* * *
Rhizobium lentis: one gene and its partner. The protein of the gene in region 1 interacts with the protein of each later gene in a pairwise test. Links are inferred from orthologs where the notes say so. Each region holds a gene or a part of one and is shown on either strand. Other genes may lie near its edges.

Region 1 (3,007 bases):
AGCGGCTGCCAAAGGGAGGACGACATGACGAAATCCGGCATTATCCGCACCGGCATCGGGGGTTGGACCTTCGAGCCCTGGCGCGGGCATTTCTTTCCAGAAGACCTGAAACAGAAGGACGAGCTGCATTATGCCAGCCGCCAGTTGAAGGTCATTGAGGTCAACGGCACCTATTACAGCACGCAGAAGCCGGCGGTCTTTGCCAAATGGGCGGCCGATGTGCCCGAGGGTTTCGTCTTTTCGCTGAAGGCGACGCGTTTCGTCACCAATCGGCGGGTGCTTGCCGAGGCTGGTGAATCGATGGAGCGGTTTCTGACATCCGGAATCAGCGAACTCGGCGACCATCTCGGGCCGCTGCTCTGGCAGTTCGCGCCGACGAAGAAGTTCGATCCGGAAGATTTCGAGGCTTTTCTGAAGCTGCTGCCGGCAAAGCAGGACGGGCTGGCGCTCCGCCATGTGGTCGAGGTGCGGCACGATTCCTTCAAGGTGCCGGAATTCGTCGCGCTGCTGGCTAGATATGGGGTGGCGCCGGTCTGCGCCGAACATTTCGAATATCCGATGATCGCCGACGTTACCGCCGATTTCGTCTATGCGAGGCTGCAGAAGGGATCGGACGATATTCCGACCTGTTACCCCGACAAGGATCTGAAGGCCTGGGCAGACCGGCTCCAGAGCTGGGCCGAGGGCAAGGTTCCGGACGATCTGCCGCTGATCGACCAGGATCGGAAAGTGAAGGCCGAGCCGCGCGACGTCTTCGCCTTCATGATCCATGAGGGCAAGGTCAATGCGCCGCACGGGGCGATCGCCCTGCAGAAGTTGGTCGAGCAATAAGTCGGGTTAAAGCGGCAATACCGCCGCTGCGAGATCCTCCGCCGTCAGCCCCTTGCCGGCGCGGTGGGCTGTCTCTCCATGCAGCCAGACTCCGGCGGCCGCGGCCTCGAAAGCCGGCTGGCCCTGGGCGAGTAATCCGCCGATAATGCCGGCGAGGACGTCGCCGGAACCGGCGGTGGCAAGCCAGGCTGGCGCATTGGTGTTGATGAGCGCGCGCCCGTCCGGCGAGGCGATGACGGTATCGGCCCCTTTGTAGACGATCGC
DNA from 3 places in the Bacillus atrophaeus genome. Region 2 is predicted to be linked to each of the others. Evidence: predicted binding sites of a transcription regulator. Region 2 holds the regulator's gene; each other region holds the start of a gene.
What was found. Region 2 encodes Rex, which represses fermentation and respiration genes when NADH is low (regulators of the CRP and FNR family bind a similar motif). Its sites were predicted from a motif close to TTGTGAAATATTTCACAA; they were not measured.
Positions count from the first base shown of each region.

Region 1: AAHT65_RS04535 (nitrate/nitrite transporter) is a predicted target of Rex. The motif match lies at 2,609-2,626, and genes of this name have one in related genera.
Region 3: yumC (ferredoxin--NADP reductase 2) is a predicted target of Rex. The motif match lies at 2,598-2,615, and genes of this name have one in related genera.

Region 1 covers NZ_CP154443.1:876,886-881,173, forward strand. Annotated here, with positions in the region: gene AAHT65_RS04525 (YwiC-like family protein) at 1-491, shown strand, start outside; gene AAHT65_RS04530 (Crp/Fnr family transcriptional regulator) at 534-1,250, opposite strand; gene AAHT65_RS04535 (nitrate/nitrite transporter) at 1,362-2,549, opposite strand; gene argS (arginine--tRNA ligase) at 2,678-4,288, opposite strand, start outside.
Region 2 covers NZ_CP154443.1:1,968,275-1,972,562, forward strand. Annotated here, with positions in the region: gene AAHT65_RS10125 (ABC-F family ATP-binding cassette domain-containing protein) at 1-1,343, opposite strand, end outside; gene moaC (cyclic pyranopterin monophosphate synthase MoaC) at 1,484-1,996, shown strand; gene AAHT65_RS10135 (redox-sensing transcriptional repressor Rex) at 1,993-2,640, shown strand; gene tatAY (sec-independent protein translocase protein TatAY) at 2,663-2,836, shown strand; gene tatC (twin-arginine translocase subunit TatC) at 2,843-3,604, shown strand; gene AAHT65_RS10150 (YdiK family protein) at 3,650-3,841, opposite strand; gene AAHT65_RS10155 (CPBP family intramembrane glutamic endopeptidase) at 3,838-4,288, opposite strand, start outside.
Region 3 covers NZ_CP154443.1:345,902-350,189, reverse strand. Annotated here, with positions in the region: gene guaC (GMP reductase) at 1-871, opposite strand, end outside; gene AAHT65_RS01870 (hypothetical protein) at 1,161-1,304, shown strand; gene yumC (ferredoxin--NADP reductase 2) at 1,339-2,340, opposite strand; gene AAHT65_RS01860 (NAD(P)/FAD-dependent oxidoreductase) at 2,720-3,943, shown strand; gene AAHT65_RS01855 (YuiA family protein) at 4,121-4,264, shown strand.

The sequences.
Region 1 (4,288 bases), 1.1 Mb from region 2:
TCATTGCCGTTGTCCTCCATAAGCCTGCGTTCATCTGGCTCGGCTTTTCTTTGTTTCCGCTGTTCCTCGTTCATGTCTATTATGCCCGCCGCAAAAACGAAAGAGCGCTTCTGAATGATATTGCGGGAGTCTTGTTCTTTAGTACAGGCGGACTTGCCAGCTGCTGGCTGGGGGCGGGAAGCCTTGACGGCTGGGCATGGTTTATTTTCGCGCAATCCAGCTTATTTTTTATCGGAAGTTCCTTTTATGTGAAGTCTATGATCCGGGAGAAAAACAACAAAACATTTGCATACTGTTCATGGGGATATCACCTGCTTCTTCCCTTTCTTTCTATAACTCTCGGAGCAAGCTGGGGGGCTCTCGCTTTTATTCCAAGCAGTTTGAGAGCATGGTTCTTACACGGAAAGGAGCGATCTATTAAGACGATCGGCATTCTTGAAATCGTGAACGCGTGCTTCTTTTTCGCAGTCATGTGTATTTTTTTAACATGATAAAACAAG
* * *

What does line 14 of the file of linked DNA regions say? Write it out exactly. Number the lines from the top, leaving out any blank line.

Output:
TCATTGCCGTTGTCCTCCATAAGCCTGCGTTCATCTGGCTCGGCTTTTCTTTGTTTCCGCTGTTCCTCGTTCATGTCTATTATGCCCGCCGCAAAAACGAAAGAGCGCTTCTGAATGATATTGCGGGAGTCTTGTTCTTTAGTACAGGCGGACTTGCCAGCTGCTGGCTGGGGGCGGGAAGCCTTGACGGCTGGGCATGGTTTATTTTCGCGCAATCCAGCTTATTTTTTATCGGAAGTTCCTTTTATGTGAAGTCTATGATCCGGGAGAAAAACAACAAAACATTTGCATACTGTTCATGGGGATATCACCTGCTTCTTCCCTTTCTTTCTATAACTCTCGGAGCAAGCTGGGGGGCTCTCGCTTTTATTCCAAGCAGTTTGAGAGCATGGTTCTTACACGGAAAGGAGCGATCTATTAAGACGATCGGCATTCTTGAAATCGTGAACGCGTGCTTCTTTTTCGCAGTCATGTGTATTTTTTTAACATGATAAAACAAG